Freeman

April 2005

Volume 55, 2005

FEATURES

Economic Freedom: The Path to Development

Economic Freedom Indexes Impact Politics

APRIL 01, 2005 by GERALD P. O'DRISCOLL, JR.

On Price Gouging

Is It Fair to Raise Prices after a Natural Disaster?

APRIL 01, 2005 by DONALD BOUDREAUX

Beware Democracy without Liberty

APRIL 01, 2005 by RICHARD EBELING

Democracy, in essence, is merely a mechanism for the peaceful selection of political officeholders.

The Myth of Available Pain Care

Chronic Pain Management Is a Medical and Human Rights Disaster

APRIL 01, 2005 by FRANK FISHER

Another Victim of the Drug War

How the State Goes After Innocent Doctors

APRIL 01, 2005 by RADLEY BALKO

Ludwig von Mises and the Vienna of His Time - Part II

Collectivism Has Too High a Price

APRIL 01, 2005 by RICHARD EBELING

Free-Market Justice Is in the Cards

Government Is Neither the Only nor the Best Source of Consumer Protection

APRIL 01, 2005 by JACOB H. HUEBERT

"Corporate" Power Alone Is the Problem?

Bill Moyers Misunderstands the Nature of the State

APRIL 01, 2005 by GEORGE C. LEEF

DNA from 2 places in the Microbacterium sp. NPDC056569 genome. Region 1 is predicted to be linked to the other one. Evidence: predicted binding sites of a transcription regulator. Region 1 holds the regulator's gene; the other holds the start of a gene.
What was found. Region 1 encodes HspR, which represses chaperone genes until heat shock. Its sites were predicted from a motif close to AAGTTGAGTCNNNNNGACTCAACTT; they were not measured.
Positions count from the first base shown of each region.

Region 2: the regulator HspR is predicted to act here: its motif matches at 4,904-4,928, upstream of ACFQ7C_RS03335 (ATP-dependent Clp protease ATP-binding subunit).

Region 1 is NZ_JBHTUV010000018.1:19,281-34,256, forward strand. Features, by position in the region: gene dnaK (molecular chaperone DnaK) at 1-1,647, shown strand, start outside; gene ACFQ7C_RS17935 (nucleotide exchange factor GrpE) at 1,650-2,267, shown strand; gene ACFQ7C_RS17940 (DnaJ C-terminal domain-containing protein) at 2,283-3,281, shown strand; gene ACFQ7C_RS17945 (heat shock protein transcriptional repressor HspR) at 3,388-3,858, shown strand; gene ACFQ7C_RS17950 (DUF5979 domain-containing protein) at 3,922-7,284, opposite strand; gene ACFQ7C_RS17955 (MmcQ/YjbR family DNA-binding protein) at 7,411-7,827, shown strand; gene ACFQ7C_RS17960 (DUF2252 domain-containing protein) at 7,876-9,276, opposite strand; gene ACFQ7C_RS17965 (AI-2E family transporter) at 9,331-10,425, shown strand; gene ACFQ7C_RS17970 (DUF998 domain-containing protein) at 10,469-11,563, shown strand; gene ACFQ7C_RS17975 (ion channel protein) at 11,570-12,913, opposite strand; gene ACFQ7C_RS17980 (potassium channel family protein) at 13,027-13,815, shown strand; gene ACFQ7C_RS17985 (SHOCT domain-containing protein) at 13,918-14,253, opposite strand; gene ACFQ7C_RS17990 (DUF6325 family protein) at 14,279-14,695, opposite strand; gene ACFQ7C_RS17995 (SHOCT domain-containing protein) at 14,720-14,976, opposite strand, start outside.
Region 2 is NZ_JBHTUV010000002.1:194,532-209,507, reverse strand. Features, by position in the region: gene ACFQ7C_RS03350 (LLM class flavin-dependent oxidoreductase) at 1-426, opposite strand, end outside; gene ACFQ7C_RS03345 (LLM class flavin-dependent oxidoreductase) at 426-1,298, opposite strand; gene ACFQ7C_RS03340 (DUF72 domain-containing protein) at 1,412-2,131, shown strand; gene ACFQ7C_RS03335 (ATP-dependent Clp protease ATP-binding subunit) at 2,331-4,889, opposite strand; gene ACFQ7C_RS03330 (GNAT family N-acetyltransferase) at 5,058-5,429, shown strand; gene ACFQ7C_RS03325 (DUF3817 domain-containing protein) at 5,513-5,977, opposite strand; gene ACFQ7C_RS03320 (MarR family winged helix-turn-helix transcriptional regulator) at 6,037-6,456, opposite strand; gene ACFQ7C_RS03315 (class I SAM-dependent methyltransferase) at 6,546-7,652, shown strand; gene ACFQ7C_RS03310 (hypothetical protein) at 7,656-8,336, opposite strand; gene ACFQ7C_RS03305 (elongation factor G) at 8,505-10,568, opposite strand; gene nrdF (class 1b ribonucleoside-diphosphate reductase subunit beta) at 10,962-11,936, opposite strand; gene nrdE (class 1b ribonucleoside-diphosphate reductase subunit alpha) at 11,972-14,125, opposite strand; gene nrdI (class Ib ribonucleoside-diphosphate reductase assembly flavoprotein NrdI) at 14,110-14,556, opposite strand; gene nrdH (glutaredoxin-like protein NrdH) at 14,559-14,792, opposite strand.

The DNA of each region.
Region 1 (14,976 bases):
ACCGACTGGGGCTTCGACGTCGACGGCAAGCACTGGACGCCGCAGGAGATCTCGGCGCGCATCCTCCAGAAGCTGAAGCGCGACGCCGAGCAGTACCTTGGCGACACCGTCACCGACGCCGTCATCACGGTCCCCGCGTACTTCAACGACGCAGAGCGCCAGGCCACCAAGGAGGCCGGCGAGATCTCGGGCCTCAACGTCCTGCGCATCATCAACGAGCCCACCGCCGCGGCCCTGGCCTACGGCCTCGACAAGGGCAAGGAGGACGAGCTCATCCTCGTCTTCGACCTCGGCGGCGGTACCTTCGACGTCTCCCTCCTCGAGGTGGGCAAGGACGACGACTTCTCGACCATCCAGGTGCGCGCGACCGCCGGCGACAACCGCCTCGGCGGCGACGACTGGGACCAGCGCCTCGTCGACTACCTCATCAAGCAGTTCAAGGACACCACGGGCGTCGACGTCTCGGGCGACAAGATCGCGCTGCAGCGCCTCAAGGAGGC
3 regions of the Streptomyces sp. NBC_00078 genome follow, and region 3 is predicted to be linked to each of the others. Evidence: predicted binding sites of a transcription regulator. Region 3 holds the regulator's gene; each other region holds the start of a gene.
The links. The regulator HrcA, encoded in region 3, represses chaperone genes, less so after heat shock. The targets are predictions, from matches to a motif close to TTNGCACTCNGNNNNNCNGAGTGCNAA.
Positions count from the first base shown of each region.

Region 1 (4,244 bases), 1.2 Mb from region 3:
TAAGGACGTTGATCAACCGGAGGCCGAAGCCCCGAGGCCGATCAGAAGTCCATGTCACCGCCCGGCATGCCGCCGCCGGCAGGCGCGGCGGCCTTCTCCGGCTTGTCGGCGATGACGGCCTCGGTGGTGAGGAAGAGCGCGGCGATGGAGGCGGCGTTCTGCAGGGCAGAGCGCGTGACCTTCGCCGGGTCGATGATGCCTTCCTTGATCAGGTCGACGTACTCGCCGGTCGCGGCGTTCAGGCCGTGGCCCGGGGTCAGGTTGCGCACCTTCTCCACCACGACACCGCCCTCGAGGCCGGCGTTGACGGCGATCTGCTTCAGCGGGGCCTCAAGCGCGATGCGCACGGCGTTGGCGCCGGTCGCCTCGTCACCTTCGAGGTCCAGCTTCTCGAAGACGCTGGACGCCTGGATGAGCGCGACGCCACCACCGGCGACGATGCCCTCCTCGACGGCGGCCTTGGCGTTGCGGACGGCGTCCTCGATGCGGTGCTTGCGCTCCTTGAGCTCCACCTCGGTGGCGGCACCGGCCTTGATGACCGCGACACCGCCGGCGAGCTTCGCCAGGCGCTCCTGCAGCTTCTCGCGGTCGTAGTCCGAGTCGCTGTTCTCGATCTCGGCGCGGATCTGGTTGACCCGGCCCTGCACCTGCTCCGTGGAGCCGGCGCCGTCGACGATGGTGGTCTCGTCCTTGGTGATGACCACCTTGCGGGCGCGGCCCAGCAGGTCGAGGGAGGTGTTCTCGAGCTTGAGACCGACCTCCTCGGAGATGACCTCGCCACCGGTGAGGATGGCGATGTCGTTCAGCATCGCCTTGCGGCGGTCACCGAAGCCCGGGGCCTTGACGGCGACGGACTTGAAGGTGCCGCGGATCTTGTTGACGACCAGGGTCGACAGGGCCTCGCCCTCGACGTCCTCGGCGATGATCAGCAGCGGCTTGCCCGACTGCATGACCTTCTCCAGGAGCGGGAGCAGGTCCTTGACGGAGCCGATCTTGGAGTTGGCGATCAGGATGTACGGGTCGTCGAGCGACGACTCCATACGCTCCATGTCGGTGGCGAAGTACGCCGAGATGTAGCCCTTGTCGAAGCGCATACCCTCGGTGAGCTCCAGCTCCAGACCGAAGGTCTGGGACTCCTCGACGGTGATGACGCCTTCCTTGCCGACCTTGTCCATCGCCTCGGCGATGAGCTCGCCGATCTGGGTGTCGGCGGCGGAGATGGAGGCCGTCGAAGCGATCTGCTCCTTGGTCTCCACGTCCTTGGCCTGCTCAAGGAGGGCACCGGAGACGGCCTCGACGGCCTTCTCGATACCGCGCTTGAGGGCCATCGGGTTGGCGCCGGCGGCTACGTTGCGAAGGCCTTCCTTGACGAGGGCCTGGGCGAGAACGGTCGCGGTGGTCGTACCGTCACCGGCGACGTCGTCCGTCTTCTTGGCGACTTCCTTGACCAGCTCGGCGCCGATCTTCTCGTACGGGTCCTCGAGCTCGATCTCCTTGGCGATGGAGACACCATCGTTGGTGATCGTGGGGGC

The Unconstitutionality of Protectionism

Trade Restrictions Never Serve the General Welfare

APRIL 01, 2005 by SHELDON RICHMAN
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CURRENT ISSUE

December 2014

Unfortunately, educating people about phenomena that are counterintuitive, not-so-easy to remember, and suggest our individual lack of human control (for starters) can seem like an uphill battle in the war of ideas. So we sally forth into a kind of wilderness, an economic fairyland. We are myth busters in a world where people crave myths more than reality. Why do they so readily embrace untruth? Primarily because the immediate costs of doing so are so low and the psychic benefits are so high.
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Essential Works from FEE

Economics in One Lesson (full text)

By HENRY HAZLITT

The full text of Hazlitt's famed primer on economic principles: read this first!


By FREDERIC BASTIAT

Frederic Bastiat's timeless defense of liberty for all. Once read and understood, nothing ever looks the same.


By F. A. HAYEK

There can be little doubt that man owes some of his greatest suc­cesses in the past to the fact that he has not been able to control so­cial life.


By JEFFREY A. TUCKER

Leonard Read took the lessons of entrepreneurship with him when he started his ideological venture.


By LEONARD E. READ

No one knows how to make a pencil: Leonard Read's classic (Audio, HTML, and PDF)